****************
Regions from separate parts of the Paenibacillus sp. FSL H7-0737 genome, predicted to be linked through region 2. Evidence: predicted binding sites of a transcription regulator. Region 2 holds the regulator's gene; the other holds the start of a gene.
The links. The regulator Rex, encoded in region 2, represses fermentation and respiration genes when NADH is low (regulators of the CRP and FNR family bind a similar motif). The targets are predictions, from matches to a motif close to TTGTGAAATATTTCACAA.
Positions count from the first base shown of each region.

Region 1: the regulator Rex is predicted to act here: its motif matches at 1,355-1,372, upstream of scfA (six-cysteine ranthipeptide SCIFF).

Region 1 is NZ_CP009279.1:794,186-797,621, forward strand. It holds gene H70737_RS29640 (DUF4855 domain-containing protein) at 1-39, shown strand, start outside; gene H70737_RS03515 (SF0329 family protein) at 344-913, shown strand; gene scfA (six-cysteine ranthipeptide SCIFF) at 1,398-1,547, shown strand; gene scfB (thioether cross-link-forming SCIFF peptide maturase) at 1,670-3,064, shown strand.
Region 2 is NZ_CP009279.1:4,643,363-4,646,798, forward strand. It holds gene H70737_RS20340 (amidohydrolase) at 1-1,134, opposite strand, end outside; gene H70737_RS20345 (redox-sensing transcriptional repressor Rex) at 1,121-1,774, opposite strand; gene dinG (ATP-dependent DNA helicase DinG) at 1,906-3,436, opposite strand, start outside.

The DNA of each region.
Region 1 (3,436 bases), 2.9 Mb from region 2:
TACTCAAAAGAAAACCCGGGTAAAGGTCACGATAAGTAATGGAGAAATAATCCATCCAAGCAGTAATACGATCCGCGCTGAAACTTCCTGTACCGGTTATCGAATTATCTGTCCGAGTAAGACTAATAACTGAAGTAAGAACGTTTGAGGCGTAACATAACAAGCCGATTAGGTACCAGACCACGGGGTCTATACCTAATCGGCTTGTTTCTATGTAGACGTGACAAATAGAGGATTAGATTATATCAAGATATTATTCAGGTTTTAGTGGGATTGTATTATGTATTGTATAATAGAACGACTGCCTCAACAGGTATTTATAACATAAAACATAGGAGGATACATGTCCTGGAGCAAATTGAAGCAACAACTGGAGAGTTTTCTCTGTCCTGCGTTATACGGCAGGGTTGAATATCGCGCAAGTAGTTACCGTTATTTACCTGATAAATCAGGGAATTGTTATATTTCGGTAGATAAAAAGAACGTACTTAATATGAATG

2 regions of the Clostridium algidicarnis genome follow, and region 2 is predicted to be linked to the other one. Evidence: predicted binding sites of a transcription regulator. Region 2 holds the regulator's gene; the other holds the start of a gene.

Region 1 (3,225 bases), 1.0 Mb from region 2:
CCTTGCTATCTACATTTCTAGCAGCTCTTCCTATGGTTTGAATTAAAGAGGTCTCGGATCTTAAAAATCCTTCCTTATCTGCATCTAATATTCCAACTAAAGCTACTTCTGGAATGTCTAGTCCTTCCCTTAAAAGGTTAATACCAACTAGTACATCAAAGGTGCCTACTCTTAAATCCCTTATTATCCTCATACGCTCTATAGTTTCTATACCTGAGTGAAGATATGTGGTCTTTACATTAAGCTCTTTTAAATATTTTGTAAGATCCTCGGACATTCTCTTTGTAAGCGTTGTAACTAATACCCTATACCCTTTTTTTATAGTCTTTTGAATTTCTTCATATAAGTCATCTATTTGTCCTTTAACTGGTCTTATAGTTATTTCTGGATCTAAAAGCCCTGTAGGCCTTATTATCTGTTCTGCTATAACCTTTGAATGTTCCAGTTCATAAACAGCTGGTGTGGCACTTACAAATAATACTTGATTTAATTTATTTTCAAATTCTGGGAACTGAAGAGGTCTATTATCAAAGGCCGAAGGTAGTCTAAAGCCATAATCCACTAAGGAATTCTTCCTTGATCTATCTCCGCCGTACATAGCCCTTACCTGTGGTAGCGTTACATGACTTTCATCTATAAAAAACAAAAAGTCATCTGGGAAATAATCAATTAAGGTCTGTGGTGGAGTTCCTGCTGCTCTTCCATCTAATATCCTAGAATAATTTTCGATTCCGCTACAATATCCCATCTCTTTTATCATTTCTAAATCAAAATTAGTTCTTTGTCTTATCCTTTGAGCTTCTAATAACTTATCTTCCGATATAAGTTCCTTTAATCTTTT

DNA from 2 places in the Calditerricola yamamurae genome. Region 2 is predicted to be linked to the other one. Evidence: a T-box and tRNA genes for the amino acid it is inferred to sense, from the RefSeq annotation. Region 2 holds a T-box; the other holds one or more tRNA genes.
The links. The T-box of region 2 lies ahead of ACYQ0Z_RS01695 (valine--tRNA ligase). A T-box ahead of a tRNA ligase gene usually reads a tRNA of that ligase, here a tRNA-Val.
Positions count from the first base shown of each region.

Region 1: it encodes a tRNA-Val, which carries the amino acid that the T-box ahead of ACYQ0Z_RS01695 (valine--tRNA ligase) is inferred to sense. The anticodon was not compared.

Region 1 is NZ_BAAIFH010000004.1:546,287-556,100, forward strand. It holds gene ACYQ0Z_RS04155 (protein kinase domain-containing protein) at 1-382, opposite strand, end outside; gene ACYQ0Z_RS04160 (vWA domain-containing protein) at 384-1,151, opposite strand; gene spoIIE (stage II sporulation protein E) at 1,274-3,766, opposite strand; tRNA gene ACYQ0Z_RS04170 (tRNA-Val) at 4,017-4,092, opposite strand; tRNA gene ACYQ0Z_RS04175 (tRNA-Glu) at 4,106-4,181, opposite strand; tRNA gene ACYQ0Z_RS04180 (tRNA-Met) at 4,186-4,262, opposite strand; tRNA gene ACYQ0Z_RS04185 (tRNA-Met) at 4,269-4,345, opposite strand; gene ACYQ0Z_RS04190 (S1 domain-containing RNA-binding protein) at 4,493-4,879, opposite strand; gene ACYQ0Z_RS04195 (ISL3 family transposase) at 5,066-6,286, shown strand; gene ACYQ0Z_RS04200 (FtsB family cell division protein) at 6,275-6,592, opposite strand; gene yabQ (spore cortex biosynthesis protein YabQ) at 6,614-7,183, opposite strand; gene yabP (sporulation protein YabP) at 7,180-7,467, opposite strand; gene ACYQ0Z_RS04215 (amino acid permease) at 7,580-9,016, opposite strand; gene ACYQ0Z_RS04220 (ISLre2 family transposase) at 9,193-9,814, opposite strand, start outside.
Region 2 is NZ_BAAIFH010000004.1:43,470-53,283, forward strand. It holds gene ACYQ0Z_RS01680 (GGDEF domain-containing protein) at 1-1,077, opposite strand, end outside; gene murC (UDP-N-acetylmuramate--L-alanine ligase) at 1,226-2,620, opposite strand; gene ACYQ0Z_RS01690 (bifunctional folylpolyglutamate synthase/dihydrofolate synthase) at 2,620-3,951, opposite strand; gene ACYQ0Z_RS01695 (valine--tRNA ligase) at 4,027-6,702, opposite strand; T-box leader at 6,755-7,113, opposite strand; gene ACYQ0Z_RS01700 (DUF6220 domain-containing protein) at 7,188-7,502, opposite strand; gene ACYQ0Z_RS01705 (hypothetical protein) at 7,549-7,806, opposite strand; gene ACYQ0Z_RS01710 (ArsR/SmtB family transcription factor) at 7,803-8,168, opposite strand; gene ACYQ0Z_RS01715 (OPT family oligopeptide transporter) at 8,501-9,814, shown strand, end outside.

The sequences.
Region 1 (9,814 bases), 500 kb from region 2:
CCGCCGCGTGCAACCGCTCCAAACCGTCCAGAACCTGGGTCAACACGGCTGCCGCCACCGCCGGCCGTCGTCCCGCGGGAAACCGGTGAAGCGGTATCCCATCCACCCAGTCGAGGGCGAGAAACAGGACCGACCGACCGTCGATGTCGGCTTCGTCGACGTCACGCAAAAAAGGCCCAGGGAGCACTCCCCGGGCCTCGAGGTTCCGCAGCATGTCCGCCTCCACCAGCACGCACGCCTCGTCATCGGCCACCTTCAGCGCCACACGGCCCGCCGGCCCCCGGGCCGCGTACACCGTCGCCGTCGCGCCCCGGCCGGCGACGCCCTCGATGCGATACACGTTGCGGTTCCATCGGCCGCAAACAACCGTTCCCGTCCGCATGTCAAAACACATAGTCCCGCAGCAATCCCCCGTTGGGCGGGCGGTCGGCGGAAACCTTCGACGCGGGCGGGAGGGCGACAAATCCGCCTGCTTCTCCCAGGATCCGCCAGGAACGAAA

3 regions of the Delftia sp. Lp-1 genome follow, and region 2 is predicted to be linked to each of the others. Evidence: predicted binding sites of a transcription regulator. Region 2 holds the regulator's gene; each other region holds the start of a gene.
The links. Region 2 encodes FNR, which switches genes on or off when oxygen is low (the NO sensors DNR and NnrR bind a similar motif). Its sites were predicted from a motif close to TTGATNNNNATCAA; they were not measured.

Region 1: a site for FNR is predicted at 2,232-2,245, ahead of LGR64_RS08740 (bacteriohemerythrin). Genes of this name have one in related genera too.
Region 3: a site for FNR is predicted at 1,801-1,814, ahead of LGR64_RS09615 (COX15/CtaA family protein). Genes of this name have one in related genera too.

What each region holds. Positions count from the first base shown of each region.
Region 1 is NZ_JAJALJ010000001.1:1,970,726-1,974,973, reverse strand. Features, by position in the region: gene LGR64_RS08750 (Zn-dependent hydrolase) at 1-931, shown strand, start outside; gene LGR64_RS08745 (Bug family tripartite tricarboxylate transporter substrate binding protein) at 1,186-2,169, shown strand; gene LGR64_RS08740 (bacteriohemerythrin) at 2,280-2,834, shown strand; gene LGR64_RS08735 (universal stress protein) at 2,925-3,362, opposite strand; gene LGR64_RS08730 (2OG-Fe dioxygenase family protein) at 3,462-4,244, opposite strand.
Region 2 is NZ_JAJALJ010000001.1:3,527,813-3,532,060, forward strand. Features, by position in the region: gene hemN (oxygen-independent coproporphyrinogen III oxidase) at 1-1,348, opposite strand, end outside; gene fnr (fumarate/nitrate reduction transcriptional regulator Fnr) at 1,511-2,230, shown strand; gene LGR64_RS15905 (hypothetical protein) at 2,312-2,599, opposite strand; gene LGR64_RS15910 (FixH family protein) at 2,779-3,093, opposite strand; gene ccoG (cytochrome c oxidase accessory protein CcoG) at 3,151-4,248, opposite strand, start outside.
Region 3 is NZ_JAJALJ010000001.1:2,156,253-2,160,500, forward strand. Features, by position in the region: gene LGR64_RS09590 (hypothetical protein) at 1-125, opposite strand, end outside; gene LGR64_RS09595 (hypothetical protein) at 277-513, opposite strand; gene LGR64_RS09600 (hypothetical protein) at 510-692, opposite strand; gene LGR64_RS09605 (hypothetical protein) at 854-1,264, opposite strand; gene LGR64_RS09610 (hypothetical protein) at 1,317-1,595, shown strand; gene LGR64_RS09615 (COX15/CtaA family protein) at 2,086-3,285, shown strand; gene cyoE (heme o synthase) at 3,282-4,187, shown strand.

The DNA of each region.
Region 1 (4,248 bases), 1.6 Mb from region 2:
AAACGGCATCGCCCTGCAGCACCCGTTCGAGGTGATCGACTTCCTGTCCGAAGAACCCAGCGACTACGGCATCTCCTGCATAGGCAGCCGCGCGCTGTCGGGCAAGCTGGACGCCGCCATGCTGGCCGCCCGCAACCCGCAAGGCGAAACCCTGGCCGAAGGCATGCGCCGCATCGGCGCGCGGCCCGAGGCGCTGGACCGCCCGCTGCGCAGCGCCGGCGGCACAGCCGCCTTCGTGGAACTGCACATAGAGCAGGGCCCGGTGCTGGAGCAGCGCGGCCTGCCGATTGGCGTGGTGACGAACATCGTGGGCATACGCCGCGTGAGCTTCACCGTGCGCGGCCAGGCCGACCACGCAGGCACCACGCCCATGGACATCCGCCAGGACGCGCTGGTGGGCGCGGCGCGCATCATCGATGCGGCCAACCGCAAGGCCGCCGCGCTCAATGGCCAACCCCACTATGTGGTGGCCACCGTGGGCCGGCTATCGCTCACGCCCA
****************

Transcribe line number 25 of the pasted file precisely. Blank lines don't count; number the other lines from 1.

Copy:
Region 3: a site for FNR is predicted at 1,801-1,814, ahead of LGR64_RS09615 (COX15/CtaA family protein). Genes of this name have one in related genera too.